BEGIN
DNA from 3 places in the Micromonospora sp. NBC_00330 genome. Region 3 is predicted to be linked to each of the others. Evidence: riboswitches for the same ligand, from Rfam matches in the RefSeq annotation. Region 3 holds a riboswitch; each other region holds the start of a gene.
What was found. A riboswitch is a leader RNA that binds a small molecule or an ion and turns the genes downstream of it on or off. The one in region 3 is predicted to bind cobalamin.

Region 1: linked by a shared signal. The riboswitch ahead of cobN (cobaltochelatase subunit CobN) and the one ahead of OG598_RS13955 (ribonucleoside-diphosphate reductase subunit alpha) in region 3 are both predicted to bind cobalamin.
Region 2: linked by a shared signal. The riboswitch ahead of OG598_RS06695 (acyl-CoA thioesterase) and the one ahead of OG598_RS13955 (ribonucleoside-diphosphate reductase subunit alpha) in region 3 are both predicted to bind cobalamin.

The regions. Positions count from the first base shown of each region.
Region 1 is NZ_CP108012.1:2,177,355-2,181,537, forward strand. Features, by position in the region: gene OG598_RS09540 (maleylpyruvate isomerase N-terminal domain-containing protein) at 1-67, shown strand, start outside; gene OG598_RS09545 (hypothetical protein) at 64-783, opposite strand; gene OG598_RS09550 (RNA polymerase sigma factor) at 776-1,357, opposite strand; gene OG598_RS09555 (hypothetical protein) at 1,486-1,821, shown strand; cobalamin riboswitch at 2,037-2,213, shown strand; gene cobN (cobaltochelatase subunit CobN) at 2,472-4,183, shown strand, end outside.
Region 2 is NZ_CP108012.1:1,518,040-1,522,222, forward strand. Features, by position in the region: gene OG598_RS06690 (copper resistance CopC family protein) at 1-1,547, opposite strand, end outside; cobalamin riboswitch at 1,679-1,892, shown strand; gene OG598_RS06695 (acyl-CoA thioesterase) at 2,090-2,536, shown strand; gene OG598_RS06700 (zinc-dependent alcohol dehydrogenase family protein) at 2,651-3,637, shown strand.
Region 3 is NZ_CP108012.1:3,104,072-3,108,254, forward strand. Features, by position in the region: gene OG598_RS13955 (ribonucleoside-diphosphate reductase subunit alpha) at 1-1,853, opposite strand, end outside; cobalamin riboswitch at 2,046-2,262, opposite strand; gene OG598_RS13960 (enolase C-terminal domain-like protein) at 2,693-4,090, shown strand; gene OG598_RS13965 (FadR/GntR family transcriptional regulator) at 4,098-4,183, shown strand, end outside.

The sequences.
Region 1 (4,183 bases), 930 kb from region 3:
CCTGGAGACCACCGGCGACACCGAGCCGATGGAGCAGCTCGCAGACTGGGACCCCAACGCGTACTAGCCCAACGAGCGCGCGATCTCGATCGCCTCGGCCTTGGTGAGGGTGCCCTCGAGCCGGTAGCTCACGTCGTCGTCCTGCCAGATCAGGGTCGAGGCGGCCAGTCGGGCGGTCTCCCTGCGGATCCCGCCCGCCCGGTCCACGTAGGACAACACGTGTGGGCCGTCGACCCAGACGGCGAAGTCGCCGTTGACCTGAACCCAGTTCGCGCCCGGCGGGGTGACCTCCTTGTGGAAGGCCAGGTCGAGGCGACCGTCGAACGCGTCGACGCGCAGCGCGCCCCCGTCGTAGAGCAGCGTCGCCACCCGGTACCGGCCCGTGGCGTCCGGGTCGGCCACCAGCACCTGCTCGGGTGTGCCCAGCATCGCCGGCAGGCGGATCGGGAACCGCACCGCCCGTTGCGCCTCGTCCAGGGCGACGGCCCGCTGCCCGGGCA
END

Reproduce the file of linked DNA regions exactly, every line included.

DNA from 3 places in the Micromonospora sp. NBC_00330 genome. Region 3 is predicted to be linked to each of the others. Evidence: riboswitches for the same ligand, from Rfam matches in the RefSeq annotation. Region 3 holds a riboswitch; each other region holds the start of a gene.
What was found. A riboswitch is a leader RNA that binds a small molecule or an ion and turns the genes downstream of it on or off. The one in region 3 is predicted to bind cobalamin.

Region 1: linked by a shared signal. The riboswitch ahead of cobN (cobaltochelatase subunit CobN) and the one ahead of OG598_RS13955 (ribonucleoside-diphosphate reductase subunit alpha) in region 3 are both predicted to bind cobalamin.
Region 2: linked by a shared signal. The riboswitch ahead of OG598_RS06695 (acyl-CoA thioesterase) and the one ahead of OG598_RS13955 (ribonucleoside-diphosphate reductase subunit alpha) in region 3 are both predicted to bind cobalamin.

The regions. Positions count from the first base shown of each region.
Region 1 is NZ_CP108012.1:2,177,355-2,181,537, forward strand. Features, by position in the region: gene OG598_RS09540 (maleylpyruvate isomerase N-terminal domain-containing protein) at 1-67, shown strand, start outside; gene OG598_RS09545 (hypothetical protein) at 64-783, opposite strand; gene OG598_RS09550 (RNA polymerase sigma factor) at 776-1,357, opposite strand; gene OG598_RS09555 (hypothetical protein) at 1,486-1,821, shown strand; cobalamin riboswitch at 2,037-2,213, shown strand; gene cobN (cobaltochelatase subunit CobN) at 2,472-4,183, shown strand, end outside.
Region 2 is NZ_CP108012.1:1,518,040-1,522,222, forward strand. Features, by position in the region: gene OG598_RS06690 (copper resistance CopC family protein) at 1-1,547, opposite strand, end outside; cobalamin riboswitch at 1,679-1,892, shown strand; gene OG598_RS06695 (acyl-CoA thioesterase) at 2,090-2,536, shown strand; gene OG598_RS06700 (zinc-dependent alcohol dehydrogenase family protein) at 2,651-3,637, shown strand.
Region 3 is NZ_CP108012.1:3,104,072-3,108,254, forward strand. Features, by position in the region: gene OG598_RS13955 (ribonucleoside-diphosphate reductase subunit alpha) at 1-1,853, opposite strand, end outside; cobalamin riboswitch at 2,046-2,262, opposite strand; gene OG598_RS13960 (enolase C-terminal domain-like protein) at 2,693-4,090, shown strand; gene OG598_RS13965 (FadR/GntR family transcriptional regulator) at 4,098-4,183, shown strand, end outside.

The sequences.
Region 1 (4,183 bases), 930 kb from region 3:
CCTGGAGACCACCGGCGACACCGAGCCGATGGAGCAGCTCGCAGACTGGGACCCCAACGCGTACTAGCCCAACGAGCGCGCGATCTCGATCGCCTCGGCCTTGGTGAGGGTGCCCTCGAGCCGGTAGCTCACGTCGTCGTCCTGCCAGATCAGGGTCGAGGCGGCCAGTCGGGCGGTCTCCCTGCGGATCCCGCCCGCCCGGTCCACGTAGGACAACACGTGTGGGCCGTCGACCCAGACGGCGAAGTCGCCGTTGACCTGAACCCAGTTCGCGCCCGGCGGGGTGACCTCCTTGTGGAAGGCCAGGTCGAGGCGACCGTCGAACGCGTCGACGCGCAGCGCGCCCCCGTCGTAGAGCAGCGTCGCCACCCGGTACCGGCCCGTGGCGTCCGGGTCGGCCACCAGCACCTGCTCGGGTGTGCCCAGCATCGCCGGCAGGCGGATCGGGAACCGCACCGCCCGTTGCGCCTCGTCCAGGGCGACGGCCCGCTGCCCGGGCA